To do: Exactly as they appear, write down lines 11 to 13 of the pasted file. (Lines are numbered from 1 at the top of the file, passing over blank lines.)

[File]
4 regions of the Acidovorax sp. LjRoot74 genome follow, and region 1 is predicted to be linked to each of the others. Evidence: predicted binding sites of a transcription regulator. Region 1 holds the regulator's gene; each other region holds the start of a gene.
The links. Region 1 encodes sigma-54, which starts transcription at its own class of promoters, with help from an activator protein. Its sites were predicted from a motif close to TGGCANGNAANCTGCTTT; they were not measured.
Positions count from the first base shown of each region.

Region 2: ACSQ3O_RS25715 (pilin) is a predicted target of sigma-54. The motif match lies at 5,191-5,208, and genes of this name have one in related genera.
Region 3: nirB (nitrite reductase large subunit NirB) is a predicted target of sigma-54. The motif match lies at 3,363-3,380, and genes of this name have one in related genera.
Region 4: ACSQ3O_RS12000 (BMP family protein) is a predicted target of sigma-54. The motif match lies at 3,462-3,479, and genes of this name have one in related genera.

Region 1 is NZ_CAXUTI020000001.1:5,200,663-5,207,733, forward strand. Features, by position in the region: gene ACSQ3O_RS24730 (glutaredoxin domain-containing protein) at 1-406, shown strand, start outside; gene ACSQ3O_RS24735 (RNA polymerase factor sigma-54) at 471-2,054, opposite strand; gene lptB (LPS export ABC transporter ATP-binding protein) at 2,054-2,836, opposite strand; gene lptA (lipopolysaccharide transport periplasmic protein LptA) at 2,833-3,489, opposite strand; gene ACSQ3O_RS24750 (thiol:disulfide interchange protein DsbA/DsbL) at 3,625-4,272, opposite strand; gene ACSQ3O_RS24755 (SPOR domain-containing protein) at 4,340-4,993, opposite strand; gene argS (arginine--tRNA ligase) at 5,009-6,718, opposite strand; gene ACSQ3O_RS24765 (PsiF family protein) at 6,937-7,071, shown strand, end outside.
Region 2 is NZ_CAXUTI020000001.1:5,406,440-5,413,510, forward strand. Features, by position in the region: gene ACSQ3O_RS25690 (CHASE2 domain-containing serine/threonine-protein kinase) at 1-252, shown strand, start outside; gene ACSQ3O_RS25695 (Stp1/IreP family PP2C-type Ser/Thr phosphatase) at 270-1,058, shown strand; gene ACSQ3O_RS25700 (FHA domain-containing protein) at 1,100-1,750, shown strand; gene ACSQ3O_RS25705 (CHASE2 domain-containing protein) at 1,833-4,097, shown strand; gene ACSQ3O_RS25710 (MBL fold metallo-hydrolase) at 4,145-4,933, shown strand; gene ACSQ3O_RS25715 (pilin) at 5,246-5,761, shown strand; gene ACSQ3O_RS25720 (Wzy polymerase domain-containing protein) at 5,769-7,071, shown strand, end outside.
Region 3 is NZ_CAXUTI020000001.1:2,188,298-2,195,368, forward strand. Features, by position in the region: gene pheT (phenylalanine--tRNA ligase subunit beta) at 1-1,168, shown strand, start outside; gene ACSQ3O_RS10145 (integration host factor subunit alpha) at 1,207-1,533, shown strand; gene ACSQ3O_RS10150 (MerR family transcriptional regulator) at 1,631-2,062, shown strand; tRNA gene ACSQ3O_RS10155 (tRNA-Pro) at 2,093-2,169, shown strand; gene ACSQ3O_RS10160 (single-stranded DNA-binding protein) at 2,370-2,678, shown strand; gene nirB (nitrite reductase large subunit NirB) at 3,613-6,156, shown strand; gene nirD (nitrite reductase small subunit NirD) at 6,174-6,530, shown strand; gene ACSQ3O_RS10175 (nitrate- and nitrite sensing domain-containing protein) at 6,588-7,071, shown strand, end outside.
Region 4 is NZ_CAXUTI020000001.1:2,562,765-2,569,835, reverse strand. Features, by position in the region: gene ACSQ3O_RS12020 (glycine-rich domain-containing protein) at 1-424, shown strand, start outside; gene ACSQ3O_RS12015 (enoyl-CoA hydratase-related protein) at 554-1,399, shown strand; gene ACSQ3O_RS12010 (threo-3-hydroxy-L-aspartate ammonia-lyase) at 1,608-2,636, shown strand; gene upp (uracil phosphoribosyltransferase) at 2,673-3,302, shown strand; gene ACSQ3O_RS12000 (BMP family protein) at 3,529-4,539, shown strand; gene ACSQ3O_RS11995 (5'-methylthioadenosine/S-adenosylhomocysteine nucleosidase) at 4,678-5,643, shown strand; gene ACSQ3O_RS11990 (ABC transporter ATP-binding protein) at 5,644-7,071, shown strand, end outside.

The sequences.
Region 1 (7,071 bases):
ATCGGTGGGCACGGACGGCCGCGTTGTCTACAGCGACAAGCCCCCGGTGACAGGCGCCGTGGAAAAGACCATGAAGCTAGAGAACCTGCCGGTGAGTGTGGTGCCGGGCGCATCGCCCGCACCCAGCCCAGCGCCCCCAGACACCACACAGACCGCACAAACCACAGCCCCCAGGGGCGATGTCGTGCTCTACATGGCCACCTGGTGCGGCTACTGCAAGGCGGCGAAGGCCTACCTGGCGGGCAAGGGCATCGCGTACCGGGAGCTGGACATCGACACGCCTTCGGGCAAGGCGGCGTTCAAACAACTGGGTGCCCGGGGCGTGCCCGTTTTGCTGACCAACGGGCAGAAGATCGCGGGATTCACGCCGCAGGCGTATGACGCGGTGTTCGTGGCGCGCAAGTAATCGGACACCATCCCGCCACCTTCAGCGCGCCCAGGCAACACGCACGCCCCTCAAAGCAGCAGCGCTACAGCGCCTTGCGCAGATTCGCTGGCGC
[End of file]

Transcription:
The sequences.
Region 1 (7,071 bases):
ATCGGTGGGCACGGACGGCCGCGTTGTCTACAGCGACAAGCCCCCGGTGACAGGCGCCGTGGAAAAGACCATGAAGCTAGAGAACCTGCCGGTGAGTGTGGTGCCGGGCGCATCGCCCGCACCCAGCCCAGCGCCCCCAGACACCACACAGACCGCACAAACCACAGCCCCCAGGGGCGATGTCGTGCTCTACATGGCCACCTGGTGCGGCTACTGCAAGGCGGCGAAGGCCTACCTGGCGGGCAAGGGCATCGCGTACCGGGAGCTGGACATCGACACGCCTTCGGGCAAGGCGGCGTTCAAACAACTGGGTGCCCGGGGCGTGCCCGTTTTGCTGACCAACGGGCAGAAGATCGCGGGATTCACGCCGCAGGCGTATGACGCGGTGTTCGTGGCGCGCAAGTAATCGGACACCATCCCGCCACCTTCAGCGCGCCCAGGCAACACGCACGCCCCTCAAAGCAGCAGCGCTACAGCGCCTTGCGCAGATTCGCTGGCGC